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  • The Scene
  • My Brother’s Wedding

    The theatrical releases of Killer of Sheep (1977) and My Brother’s Wedding (1983) transformed Charles Burnett from elusive legend to tangible influence. His intimate tales of life in South Central Los Angeles have influenced indie filmmakers with their verisimilitude and heartfelt specificity. In this film, the Mundys are focused on the upcoming nuptials of their eldest son, a successful attorney marrying an equally accomplished litigator from an affluent family. Mrs. Mundy (Jessie Holmes) divides her time between church, family obligations, and running a dry cleaning and tailoring shop with her husband (Dennis Kemper). She’s a no-nonsense maternal figure, the kind of woman everyone turns to for clear-eyed decision-making. But Burnett’s real subject is the family malcontent, 30-year-old Pierce Mundy (Everett Silas), who dutifully works at the dry cleaning shop and cares for his sickly grandparents. His seething anger comes out only when dealing with his older brother’s fiancée Sonia (Gaye Shannon-Burnett). The film is episodic, jumping from vignette to vignette without narrative rigor, at once raw and accomplished, as the seemingly random encounters Pierce has with family and friends coalesce into a stark moral dilemma.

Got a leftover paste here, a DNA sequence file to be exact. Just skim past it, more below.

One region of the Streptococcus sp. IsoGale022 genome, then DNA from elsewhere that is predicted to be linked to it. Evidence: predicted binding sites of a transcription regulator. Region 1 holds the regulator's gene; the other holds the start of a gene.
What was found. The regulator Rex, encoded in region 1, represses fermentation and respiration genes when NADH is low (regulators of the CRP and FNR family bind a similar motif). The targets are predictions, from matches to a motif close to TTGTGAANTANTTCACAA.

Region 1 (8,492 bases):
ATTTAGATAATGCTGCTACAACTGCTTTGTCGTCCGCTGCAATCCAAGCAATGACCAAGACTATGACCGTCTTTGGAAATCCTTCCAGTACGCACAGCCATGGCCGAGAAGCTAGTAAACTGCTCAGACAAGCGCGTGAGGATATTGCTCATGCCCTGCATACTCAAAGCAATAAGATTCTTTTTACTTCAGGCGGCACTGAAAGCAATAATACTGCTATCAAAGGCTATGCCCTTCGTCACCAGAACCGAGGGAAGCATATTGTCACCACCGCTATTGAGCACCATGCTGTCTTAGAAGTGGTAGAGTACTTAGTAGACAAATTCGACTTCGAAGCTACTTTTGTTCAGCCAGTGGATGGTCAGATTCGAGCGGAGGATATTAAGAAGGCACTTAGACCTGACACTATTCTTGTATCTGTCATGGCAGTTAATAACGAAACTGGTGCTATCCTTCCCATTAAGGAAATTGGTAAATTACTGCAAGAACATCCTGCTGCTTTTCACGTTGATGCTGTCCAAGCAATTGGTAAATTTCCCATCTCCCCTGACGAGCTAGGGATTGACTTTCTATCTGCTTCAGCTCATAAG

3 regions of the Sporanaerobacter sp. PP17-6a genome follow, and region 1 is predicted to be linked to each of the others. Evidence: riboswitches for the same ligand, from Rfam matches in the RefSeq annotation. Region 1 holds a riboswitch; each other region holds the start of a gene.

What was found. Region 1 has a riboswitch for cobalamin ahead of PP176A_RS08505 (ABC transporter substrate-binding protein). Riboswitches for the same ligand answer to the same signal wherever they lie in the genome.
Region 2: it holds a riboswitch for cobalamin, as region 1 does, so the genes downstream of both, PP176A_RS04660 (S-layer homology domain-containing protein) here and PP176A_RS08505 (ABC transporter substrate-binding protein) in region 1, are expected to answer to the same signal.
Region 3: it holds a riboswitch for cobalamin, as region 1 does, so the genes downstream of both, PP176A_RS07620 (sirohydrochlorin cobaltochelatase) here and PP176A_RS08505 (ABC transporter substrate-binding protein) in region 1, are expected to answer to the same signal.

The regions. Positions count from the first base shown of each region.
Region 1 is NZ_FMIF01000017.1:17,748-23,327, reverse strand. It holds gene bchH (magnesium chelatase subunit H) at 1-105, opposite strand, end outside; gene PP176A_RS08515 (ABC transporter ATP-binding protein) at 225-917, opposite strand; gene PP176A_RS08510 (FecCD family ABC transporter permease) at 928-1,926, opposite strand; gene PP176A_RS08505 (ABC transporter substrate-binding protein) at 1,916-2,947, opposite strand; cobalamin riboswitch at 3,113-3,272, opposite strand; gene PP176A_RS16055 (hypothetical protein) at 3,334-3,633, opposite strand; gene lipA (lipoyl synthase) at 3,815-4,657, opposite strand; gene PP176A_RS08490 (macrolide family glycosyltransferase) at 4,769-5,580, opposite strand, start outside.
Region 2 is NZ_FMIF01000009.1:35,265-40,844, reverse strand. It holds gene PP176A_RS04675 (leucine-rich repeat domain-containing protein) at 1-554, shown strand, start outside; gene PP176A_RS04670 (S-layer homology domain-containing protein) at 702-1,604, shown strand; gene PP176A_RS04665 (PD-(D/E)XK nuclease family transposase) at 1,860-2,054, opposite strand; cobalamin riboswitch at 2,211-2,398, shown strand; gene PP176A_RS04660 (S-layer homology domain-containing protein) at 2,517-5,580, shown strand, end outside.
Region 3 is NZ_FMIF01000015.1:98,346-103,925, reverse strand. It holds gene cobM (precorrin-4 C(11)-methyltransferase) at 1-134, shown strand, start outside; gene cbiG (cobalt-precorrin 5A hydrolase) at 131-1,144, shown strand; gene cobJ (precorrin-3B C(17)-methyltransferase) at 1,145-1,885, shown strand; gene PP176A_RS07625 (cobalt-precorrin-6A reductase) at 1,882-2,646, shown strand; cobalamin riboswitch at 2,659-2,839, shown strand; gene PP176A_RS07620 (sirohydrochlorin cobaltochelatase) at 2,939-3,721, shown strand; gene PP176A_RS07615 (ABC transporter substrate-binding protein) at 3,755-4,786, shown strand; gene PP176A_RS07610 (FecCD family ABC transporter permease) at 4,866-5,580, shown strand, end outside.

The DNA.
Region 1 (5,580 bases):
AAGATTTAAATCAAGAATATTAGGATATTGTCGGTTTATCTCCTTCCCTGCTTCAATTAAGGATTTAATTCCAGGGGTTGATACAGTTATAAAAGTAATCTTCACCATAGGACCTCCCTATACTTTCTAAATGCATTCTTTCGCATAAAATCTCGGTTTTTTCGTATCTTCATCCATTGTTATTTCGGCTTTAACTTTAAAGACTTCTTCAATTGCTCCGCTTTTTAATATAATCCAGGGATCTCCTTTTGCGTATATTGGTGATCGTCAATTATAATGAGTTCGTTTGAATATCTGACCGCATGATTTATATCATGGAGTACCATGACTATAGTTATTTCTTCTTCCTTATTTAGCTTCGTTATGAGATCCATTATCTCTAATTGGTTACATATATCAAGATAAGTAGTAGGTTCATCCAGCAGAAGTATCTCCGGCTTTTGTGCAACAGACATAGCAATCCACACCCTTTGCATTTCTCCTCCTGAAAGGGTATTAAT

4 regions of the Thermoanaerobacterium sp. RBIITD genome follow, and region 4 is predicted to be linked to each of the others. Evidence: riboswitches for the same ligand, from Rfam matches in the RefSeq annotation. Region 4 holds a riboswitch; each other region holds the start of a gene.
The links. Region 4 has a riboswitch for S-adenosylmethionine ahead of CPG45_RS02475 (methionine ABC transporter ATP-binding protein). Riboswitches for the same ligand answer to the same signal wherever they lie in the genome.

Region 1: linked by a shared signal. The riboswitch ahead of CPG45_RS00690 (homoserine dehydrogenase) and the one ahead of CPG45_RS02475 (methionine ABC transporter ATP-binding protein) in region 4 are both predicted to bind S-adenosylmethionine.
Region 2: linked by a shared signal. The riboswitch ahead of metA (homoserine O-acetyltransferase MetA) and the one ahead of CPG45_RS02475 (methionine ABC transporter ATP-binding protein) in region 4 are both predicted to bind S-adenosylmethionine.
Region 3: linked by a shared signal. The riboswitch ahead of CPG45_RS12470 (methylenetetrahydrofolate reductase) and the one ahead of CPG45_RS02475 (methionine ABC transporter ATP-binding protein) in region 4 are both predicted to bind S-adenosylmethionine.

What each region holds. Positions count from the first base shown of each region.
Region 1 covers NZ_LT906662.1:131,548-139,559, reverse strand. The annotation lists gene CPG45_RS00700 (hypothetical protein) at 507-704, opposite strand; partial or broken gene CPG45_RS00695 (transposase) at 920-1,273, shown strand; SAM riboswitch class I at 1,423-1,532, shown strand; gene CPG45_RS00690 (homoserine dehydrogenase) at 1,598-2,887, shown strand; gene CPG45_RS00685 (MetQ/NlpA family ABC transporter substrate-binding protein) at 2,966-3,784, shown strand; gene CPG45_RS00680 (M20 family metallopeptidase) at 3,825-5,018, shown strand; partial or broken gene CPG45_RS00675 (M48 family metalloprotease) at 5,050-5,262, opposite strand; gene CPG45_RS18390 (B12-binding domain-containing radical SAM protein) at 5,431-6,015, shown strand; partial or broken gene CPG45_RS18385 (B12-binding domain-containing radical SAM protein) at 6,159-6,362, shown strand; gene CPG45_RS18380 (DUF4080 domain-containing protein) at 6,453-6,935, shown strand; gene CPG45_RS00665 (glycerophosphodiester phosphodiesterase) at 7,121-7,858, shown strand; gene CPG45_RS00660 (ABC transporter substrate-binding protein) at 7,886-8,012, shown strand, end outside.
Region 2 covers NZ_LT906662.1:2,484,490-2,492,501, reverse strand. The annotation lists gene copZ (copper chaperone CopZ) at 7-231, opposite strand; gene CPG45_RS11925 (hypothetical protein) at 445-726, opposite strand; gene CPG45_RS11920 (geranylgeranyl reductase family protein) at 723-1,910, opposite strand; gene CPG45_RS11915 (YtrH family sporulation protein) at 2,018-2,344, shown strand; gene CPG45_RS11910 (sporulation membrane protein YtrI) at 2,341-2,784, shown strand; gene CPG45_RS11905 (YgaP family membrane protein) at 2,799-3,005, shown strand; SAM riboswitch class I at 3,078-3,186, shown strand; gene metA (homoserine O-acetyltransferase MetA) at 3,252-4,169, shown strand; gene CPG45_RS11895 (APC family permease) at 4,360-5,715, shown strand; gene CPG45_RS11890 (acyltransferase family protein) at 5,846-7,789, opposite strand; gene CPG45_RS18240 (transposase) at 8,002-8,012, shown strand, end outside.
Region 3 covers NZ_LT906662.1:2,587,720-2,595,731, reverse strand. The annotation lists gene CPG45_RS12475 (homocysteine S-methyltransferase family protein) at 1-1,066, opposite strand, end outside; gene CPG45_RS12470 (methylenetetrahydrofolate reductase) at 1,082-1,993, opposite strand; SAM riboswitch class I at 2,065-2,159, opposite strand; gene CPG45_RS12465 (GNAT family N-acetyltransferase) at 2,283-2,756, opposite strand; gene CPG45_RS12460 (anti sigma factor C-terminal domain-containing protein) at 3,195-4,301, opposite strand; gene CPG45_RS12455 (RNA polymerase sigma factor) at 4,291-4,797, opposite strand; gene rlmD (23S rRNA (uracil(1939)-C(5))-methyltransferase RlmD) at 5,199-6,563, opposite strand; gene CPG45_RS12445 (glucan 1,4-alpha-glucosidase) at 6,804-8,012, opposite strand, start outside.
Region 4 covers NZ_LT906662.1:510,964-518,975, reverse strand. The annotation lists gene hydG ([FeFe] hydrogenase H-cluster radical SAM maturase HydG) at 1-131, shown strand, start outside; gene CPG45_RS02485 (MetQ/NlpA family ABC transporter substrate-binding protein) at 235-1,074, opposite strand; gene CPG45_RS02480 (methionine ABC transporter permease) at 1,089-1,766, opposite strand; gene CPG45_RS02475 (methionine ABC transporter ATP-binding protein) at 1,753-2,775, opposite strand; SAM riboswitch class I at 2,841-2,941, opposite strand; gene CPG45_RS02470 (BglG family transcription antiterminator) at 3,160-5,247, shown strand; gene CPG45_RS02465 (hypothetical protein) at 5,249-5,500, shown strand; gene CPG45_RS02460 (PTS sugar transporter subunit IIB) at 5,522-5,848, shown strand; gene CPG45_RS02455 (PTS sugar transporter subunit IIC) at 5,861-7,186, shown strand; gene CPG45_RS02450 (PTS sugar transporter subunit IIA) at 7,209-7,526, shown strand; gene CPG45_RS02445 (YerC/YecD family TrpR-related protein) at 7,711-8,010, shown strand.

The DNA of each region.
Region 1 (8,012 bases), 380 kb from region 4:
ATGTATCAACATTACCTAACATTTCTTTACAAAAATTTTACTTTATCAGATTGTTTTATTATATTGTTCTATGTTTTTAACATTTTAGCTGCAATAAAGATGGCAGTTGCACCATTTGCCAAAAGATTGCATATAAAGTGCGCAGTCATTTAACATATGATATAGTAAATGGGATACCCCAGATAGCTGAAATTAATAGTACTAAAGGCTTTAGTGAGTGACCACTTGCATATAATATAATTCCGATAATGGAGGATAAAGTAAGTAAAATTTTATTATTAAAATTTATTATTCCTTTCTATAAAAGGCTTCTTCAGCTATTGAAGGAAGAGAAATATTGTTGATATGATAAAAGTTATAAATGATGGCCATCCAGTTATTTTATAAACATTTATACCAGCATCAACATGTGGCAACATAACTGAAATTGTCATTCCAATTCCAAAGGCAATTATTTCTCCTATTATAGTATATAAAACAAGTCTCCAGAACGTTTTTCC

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Food & Drink

  • Table and Bar
  • Behind the legend

    Bagger Dave’s, which seats 108, is more a full-service restaurant than its fast-food, drive-in and take-away competitors. That said, Dave’s burgers, fries and sandwiches are often delivered to the table wrapped in paper bags. (That’s where bagger comes from.) Unlike most burger joints, you can purchase bottled beer ($3.50-$4.75) and wine ($5-$6.50) by the pour while you enjoy the sophisticated jazz playlist. Finally, the woodsy up-north interior includes a kiddy-pleasing electric train running above the two dining sections. Burgers are 3.5 ounces — one costs $3.29 and two $4.29 (turkey burgers are a dollar more), and a generous helping of hand-cut double-fried Belgian style Idaho fries is priced $2.19 a bag.